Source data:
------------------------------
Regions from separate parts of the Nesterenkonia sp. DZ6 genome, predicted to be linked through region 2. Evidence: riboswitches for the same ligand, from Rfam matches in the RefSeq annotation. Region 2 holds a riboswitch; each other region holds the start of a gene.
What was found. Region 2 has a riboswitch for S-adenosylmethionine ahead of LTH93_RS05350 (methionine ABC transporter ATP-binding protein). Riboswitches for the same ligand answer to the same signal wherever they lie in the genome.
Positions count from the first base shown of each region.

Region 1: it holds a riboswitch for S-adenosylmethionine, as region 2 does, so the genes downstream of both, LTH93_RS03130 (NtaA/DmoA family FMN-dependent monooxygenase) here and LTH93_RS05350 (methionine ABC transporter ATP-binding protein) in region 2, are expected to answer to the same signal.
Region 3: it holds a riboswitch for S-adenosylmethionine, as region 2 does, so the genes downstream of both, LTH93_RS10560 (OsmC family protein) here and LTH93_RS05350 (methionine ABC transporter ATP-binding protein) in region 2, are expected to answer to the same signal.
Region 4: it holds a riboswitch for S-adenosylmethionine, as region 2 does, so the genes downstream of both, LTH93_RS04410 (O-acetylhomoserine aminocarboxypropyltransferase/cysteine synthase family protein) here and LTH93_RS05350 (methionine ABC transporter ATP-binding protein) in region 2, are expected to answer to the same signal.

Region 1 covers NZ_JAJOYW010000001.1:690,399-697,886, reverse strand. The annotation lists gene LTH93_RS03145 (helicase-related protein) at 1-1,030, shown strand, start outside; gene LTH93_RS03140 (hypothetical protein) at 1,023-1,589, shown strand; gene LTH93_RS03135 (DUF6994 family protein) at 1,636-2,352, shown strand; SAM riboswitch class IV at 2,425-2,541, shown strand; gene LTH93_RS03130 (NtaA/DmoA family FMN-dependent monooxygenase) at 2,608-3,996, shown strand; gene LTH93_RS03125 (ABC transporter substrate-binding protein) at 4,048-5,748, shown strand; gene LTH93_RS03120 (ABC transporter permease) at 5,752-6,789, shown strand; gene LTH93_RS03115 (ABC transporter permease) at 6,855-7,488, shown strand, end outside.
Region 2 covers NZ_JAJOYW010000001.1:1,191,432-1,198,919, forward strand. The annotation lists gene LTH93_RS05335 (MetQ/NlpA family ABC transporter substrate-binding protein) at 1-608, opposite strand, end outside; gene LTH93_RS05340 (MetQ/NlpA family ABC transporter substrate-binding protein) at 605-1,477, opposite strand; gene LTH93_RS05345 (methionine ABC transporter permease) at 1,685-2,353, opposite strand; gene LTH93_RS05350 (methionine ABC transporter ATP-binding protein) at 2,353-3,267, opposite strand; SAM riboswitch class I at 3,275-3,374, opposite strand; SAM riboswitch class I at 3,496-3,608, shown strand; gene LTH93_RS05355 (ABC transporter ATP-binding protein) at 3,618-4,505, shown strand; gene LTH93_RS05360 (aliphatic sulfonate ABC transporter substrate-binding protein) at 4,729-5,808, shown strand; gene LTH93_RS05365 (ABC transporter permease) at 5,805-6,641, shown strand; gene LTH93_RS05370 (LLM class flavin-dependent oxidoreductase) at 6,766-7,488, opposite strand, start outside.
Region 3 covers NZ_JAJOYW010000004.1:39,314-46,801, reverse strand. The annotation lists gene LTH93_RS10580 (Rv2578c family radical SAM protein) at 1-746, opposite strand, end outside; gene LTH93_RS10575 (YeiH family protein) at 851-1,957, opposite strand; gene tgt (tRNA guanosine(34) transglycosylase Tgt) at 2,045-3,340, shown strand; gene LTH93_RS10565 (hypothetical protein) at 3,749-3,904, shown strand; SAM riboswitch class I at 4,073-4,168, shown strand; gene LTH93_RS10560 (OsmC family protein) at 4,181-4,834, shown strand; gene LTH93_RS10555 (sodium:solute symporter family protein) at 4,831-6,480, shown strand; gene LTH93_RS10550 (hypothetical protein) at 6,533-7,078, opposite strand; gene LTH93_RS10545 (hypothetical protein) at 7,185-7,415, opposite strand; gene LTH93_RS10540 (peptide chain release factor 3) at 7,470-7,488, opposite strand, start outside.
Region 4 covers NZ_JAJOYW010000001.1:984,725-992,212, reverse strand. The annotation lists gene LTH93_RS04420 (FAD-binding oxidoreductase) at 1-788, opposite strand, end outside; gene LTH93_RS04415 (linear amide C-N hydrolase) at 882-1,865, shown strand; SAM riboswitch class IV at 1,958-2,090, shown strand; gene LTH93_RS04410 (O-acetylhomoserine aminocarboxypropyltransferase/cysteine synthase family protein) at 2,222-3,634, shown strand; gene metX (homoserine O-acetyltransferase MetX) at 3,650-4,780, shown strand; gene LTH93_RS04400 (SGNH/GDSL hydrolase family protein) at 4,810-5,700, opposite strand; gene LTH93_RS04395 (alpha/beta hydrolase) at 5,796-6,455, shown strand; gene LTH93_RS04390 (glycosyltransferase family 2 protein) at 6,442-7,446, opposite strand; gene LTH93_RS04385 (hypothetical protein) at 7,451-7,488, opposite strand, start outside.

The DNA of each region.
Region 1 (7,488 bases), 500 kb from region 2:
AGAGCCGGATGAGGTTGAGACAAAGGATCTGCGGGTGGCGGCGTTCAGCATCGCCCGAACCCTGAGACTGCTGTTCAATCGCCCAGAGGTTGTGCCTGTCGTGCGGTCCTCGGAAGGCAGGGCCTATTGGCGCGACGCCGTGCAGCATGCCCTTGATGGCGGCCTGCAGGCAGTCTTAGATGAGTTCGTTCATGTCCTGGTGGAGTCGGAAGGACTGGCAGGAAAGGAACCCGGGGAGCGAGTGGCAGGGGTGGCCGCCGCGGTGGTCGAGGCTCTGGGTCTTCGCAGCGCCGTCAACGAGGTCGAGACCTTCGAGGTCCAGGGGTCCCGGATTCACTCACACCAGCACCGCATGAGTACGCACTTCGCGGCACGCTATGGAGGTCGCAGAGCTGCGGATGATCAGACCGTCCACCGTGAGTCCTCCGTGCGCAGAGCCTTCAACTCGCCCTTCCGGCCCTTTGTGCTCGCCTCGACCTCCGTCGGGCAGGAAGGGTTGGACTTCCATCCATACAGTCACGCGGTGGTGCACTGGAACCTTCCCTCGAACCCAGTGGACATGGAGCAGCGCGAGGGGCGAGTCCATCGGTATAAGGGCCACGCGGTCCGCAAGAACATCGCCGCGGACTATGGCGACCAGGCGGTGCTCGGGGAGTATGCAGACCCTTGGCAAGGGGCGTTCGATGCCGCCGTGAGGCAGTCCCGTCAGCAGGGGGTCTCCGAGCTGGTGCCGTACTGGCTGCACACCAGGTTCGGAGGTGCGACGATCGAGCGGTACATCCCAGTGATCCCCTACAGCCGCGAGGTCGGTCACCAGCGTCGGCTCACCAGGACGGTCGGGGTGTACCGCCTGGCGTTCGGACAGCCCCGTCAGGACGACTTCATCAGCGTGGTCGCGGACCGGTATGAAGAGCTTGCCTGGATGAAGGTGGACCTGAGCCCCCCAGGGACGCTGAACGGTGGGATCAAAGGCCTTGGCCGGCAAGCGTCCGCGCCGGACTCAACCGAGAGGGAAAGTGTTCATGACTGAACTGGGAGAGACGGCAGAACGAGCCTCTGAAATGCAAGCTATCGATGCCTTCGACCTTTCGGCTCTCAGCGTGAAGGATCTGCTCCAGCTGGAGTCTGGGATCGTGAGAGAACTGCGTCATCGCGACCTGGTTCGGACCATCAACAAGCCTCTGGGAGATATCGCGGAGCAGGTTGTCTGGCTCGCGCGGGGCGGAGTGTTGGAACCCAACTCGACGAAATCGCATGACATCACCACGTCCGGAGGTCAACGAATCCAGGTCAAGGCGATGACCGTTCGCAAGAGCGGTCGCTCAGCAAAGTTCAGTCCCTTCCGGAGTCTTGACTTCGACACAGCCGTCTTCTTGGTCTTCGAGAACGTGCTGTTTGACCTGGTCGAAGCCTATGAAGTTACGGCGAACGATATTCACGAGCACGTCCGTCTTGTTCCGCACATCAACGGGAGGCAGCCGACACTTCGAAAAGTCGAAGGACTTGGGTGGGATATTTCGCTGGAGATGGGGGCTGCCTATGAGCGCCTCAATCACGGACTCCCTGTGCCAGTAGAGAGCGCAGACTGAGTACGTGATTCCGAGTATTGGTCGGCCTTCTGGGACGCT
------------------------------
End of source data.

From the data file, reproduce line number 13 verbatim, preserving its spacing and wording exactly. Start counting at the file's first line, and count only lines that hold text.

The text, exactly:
AGAGCCGGATGAGGTTGAGACAAAGGATCTGCGGGTGGCGGCGTTCAGCATCGCCCGAACCCTGAGACTGCTGTTCAATCGCCCAGAGGTTGTGCCTGTCGTGCGGTCCTCGGAAGGCAGGGCCTATTGGCGCGACGCCGTGCAGCATGCCCTTGATGGCGGCCTGCAGGCAGTCTTAGATGAGTTCGTTCATGTCCTGGTGGAGTCGGAAGGACTGGCAGGAAAGGAACCCGGGGAGCGAGTGGCAGGGGTGGCCGCCGCGGTGGTCGAGGCTCTGGGTCTTCGCAGCGCCGTCAACGAGGTCGAGACCTTCGAGGTCCAGGGGTCCCGGATTCACTCACACCAGCACCGCATGAGTACGCACTTCGCGGCACGCTATGGAGGTCGCAGAGCTGCGGATGATCAGACCGTCCACCGTGAGTCCTCCGTGCGCAGAGCCTTCAACTCGCCCTTCCGGCCCTTTGTGCTCGCCTCGACCTCCGTCGGGCAGGAAGGGTTGGACTTCCATCCATACAGTCACGCGGTGGTGCACTGGAACCTTCCCTCGAACCCAGTGGACATGGAGCAGCGCGAGGGGCGAGTCCATCGGTATAAGGGCCACGCGGTCCGCAAGAACATCGCCGCGGACTATGGCGACCAGGCGGTGCTCGGGGAGTATGCAGACCCTTGGCAAGGGGCGTTCGATGCCGCCGTGAGGCAGTCCCGTCAGCAGGGGGTCTCCGAGCTGGTGCCGTACTGGCTGCACACCAGGTTCGGAGGTGCGACGATCGAGCGGTACATCCCAGTGATCCCCTACAGCCGCGAGGTCGGTCACCAGCGTCGGCTCACCAGGACGGTCGGGGTGTACCGCCTGGCGTTCGGACAGCCCCGTCAGGACGACTTCATCAGCGTGGTCGCGGACCGGTATGAAGAGCTTGCCTGGATGAAGGTGGACCTGAGCCCCCCAGGGACGCTGAACGGTGGGATCAAAGGCCTTGGCCGGCAAGCGTCCGCGCCGGACTCAACCGAGAGGGAAAGTGTTCATGACTGAACTGGGAGAGACGGCAGAACGAGCCTCTGAAATGCAAGCTATCGATGCCTTCGACCTTTCGGCTCTCAGCGTGAAGGATCTGCTCCAGCTGGAGTCTGGGATCGTGAGAGAACTGCGTCATCGCGACCTGGTTCGGACCATCAACAAGCCTCTGGGAGATATCGCGGAGCAGGTTGTCTGGCTCGCGCGGGGCGGAGTGTTGGAACCCAACTCGACGAAATCGCATGACATCACCACGTCCGGAGGTCAACGAATCCAGGTCAAGGCGATGACCGTTCGCAAGAGCGGTCGCTCAGCAAAGTTCAGTCCCTTCCGGAGTCTTGACTTCGACACAGCCGTCTTCTTGGTCTTCGAGAACGTGCTGTTTGACCTGGTCGAAGCCTATGAAGTTACGGCGAACGATATTCACGAGCACGTCCGTCTTGTTCCGCACATCAACGGGAGGCAGCCGACACTTCGAAAAGTCGAAGGACTTGGGTGGGATATTTCGCTGGAGATGGGGGCTGCCTATGAGCGCCTCAATCACGGACTCCCTGTGCCAGTAGAGAGCGCAGACTGAGTACGTGATTCCGAGTATTGGTCGGCCTTCTGGGACGCT